Luck in multiplayer

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iceiceice
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Re: Luck in multiplayer

Post by iceiceice » May 7th, 2014, 6:21 pm

pyrophorus wrote:Curiously, tossing a coin is exactly the abstract model this test suite uses. And of course yes, applying the test suite to a large set of coin tosses can tell you if this coin is fair or not.
I think you misunderstand the purpose of the tests.

Probability theory is a mathematical discipline that was developed many hundreds of years ago. It is very well understood. If you want to explain to a child how to determine if a coin is fair... you can do very simple tests with a pen and a piece of paper, counting heads and tails. You can explain about the law of large numbers, and how the numbers must converge. Understanding the error is something that has to wait until highschool. But this procedure has not been superseded by the tests at NIST. An adult who wanted to determine if a coin is fair would do essentially the same thing. A scientist who wanted to determine if their experimental results agree with the "null hypothesis" would do fundamentally the same thing.

Pseudorandomness is a mathematical discipline, like cryptography, that has only been conceived of and developed in the last 70 years or so. The concept of pseudorandomness is fundamentally distinct from the concept of randomness.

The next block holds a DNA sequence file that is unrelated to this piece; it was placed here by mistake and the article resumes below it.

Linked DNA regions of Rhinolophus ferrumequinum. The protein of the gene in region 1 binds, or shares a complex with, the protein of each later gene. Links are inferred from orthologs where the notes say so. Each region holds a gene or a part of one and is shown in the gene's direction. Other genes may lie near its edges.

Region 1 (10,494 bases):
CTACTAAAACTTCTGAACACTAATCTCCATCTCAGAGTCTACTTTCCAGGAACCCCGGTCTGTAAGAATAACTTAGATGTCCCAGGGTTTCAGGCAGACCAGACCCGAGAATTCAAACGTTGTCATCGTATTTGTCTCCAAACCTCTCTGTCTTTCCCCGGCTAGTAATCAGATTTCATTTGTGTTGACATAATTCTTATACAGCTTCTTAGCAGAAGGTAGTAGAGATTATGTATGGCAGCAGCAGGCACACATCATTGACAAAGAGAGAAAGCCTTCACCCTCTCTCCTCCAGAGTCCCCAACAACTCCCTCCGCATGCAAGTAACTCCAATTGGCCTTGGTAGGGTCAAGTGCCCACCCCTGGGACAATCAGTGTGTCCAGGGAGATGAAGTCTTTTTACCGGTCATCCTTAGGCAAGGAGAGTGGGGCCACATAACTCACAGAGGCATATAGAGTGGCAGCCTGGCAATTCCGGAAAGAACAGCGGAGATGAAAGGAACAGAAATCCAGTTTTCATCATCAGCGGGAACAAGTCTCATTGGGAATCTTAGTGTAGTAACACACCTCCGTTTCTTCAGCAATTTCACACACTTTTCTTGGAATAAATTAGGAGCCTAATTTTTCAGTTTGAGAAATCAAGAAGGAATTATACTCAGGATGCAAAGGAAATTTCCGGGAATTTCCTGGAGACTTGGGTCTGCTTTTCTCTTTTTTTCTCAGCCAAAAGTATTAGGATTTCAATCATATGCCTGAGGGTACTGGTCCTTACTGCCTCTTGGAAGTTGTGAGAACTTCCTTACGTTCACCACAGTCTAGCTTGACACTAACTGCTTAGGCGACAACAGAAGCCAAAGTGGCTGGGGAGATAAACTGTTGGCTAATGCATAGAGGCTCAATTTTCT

NSIT is a university is India. Although you have written NSIT every time, I'm going to assume that you are actually referring to the tests at the national institute of standards and technology in the United States.

http://csrc.nist.gov/groups/ST/toolkit/rng/index.html

These are merely a standard battery of tests, to screen candidate pseudorandom generators for suitability in a wide variety of applications. The website even contains an explicit note.

"These tests may be useful as a first step in determining whether or not a generator is suitable for a particular cryptographic application. However, no set of statistical tests can absolutely certify a generator as appropriate for usage in a particular application, i.e., statistical testing cannot serve as a substitute for cryptanalysis. The design and cryptanalysis of generators is outside the scope of this paper."

So this suggestion that we should use the tests to determine if a coin is fair... pretty much comes from nowhere. The tests at NIST aren't a revision or addendum to probability theory. Using the NIST tests to detect bias in a coin would be both inappropriate, and a bit like killing a fly with an atomic bomb.